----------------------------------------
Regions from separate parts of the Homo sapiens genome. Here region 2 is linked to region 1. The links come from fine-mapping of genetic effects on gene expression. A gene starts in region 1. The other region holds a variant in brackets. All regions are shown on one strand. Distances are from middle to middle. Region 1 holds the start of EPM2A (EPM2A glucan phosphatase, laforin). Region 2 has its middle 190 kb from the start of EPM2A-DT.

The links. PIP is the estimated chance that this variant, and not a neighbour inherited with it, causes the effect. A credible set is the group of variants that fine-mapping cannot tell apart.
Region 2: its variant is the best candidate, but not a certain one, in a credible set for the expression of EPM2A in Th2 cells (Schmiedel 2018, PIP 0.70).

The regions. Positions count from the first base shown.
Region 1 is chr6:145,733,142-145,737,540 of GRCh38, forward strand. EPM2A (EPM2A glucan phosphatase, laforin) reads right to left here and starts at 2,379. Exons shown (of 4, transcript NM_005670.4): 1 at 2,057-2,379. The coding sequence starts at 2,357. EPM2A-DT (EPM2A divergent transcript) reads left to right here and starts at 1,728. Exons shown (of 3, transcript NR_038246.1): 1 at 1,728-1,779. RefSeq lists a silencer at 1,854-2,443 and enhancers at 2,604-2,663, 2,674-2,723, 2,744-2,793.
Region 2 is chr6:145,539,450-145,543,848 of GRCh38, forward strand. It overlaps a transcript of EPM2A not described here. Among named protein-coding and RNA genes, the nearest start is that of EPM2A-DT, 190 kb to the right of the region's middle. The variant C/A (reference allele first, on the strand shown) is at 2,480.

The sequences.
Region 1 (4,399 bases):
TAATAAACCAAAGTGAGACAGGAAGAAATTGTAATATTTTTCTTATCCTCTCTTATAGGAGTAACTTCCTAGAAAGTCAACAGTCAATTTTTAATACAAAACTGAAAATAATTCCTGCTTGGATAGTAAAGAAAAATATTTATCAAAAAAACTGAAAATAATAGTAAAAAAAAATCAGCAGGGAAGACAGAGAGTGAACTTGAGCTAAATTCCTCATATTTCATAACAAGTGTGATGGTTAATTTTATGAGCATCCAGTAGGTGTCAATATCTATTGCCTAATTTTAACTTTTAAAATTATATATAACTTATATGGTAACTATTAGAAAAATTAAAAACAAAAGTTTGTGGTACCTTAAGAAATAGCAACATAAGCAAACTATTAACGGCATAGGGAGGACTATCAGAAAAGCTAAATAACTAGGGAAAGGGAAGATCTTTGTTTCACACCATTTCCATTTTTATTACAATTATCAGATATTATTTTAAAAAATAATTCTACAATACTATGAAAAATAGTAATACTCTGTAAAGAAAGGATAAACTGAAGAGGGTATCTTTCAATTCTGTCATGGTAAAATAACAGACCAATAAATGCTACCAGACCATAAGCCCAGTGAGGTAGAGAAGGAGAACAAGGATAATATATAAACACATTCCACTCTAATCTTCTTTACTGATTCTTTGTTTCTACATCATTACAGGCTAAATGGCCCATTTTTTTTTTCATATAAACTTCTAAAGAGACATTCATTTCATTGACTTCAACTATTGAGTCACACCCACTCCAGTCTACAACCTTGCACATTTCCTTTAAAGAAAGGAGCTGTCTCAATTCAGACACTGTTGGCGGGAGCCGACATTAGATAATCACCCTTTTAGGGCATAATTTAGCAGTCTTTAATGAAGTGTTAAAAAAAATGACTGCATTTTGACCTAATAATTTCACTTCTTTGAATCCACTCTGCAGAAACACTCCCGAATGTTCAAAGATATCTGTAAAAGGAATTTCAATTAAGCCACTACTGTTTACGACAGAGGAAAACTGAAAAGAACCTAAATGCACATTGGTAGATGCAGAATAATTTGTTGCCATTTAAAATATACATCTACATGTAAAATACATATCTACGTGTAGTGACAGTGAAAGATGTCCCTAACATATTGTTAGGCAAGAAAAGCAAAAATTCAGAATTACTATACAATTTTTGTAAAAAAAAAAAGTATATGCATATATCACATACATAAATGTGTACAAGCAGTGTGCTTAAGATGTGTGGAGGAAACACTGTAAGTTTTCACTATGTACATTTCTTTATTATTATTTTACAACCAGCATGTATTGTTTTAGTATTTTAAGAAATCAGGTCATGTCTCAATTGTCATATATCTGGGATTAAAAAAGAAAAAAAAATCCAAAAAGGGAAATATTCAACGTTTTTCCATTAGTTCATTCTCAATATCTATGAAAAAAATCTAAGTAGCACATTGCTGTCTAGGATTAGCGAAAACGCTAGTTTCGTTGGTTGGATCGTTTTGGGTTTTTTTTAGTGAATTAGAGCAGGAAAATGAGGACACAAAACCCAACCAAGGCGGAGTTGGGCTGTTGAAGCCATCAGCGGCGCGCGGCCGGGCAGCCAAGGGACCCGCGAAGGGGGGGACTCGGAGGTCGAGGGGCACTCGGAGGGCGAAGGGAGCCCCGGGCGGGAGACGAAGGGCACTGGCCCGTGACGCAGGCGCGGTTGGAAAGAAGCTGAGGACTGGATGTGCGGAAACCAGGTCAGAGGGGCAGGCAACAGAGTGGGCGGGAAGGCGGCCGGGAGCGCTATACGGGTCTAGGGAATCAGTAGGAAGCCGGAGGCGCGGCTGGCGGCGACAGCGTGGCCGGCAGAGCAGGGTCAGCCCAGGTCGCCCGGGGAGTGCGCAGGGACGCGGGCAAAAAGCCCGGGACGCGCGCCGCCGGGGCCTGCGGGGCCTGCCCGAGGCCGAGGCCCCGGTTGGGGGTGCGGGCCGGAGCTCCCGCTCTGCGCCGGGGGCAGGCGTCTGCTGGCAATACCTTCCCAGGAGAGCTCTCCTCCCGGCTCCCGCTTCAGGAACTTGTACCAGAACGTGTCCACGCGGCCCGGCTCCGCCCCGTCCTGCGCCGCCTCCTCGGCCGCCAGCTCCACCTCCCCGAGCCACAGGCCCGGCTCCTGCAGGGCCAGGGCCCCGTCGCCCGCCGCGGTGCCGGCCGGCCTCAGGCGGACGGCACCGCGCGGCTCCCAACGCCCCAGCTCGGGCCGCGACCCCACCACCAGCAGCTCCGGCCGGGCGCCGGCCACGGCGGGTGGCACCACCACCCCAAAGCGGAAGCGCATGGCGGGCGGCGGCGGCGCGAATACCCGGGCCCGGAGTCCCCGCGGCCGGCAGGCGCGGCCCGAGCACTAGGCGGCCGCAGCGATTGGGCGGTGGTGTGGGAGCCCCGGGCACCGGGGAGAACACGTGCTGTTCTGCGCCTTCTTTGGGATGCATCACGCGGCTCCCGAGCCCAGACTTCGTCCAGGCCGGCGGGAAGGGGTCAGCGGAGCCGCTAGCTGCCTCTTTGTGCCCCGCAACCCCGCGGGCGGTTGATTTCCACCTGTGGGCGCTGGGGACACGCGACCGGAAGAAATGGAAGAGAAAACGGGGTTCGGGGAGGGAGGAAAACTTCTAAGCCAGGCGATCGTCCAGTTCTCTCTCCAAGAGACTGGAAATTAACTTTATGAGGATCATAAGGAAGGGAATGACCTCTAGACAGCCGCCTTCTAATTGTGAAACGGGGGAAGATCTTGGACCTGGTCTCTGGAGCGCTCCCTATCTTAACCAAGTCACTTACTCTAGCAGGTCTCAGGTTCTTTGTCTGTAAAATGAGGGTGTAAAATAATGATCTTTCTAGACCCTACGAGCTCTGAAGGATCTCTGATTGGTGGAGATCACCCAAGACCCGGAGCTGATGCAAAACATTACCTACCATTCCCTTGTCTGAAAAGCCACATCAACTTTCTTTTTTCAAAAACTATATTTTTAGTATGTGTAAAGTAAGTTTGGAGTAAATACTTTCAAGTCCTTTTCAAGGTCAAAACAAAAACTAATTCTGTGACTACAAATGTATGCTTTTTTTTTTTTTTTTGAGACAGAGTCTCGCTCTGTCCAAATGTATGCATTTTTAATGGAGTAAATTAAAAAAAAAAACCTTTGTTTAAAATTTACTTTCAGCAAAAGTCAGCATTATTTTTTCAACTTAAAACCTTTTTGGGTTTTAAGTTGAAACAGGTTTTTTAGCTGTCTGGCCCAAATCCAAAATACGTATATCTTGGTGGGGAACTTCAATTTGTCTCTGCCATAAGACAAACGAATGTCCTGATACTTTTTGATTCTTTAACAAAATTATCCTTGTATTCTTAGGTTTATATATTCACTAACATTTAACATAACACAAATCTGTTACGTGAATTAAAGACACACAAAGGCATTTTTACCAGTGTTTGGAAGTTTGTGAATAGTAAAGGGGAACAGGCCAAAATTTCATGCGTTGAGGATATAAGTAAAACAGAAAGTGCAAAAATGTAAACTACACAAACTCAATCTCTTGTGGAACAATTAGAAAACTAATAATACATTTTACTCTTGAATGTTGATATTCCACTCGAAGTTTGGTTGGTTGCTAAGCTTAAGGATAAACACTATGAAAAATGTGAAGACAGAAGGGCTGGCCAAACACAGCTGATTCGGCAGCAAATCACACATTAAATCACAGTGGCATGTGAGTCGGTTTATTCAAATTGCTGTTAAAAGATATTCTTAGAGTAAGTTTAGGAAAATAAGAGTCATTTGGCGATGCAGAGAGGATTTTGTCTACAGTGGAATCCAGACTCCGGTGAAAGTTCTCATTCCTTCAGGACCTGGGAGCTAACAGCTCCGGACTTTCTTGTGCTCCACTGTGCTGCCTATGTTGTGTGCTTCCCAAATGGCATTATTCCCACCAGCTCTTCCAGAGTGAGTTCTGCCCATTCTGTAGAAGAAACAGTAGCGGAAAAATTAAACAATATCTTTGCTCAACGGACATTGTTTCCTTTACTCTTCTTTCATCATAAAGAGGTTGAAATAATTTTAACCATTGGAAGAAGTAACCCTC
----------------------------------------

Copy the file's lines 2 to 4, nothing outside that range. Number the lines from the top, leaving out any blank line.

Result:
The links. PIP is the estimated chance that this variant, and not a neighbour inherited with it, causes the effect. A credible set is the group of variants that fine-mapping cannot tell apart.
Region 2: its variant is the best candidate, but not a certain one, in a credible set for the expression of EPM2A in Th2 cells (Schmiedel 2018, PIP 0.70).

The regions. Positions count from the first base shown.